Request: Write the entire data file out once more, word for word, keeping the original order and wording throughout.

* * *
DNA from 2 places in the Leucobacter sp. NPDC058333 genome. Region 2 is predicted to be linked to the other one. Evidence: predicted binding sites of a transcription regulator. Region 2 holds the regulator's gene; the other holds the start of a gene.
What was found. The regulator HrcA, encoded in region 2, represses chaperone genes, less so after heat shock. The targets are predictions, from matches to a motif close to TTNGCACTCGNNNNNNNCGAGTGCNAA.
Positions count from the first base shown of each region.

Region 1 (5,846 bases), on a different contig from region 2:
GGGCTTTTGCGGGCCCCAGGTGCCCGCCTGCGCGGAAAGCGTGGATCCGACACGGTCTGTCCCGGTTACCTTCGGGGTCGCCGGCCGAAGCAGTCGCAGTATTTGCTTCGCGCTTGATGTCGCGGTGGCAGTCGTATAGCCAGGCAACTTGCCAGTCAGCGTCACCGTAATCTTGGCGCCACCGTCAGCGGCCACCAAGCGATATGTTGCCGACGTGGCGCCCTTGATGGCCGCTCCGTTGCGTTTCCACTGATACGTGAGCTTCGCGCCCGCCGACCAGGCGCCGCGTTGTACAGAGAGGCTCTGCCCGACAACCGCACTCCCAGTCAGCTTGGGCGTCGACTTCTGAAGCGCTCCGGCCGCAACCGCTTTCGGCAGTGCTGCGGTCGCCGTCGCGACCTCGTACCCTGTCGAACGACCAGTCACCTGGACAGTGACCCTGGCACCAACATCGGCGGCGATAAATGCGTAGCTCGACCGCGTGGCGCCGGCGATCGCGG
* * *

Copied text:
DNA from 2 places in the Leucobacter sp. NPDC058333 genome. Region 2 is predicted to be linked to the other one. Evidence: predicted binding sites of a transcription regulator. Region 2 holds the regulator's gene; the other holds the start of a gene.
What was found. The regulator HrcA, encoded in region 2, represses chaperone genes, less so after heat shock. The targets are predictions, from matches to a motif close to TTNGCACTCGNNNNNNNCGAGTGCNAA.
Positions count from the first base shown of each region.

Region 1 (5,846 bases), on a different contig from region 2:
GGGCTTTTGCGGGCCCCAGGTGCCCGCCTGCGCGGAAAGCGTGGATCCGACACGGTCTGTCCCGGTTACCTTCGGGGTCGCCGGCCGAAGCAGTCGCAGTATTTGCTTCGCGCTTGATGTCGCGGTGGCAGTCGTATAGCCAGGCAACTTGCCAGTCAGCGTCACCGTAATCTTGGCGCCACCGTCAGCGGCCACCAAGCGATATGTTGCCGACGTGGCGCCCTTGATGGCCGCTCCGTTGCGTTTCCACTGATACGTGAGCTTCGCGCCCGCCGACCAGGCGCCGCGTTGTACAGAGAGGCTCTGCCCGACAACCGCACTCCCAGTCAGCTTGGGCGTCGACTTCTGAAGCGCTCCGGCCGCAACCGCTTTCGGCAGTGCTGCGGTCGCCGTCGCGACCTCGTACCCTGTCGAACGACCAGTCACCTGGACAGTGACCCTGGCACCAACATCGGCGGCGATAAATGCGTAGCTCGACCGCGTGGCGCCGGCGATCGCGG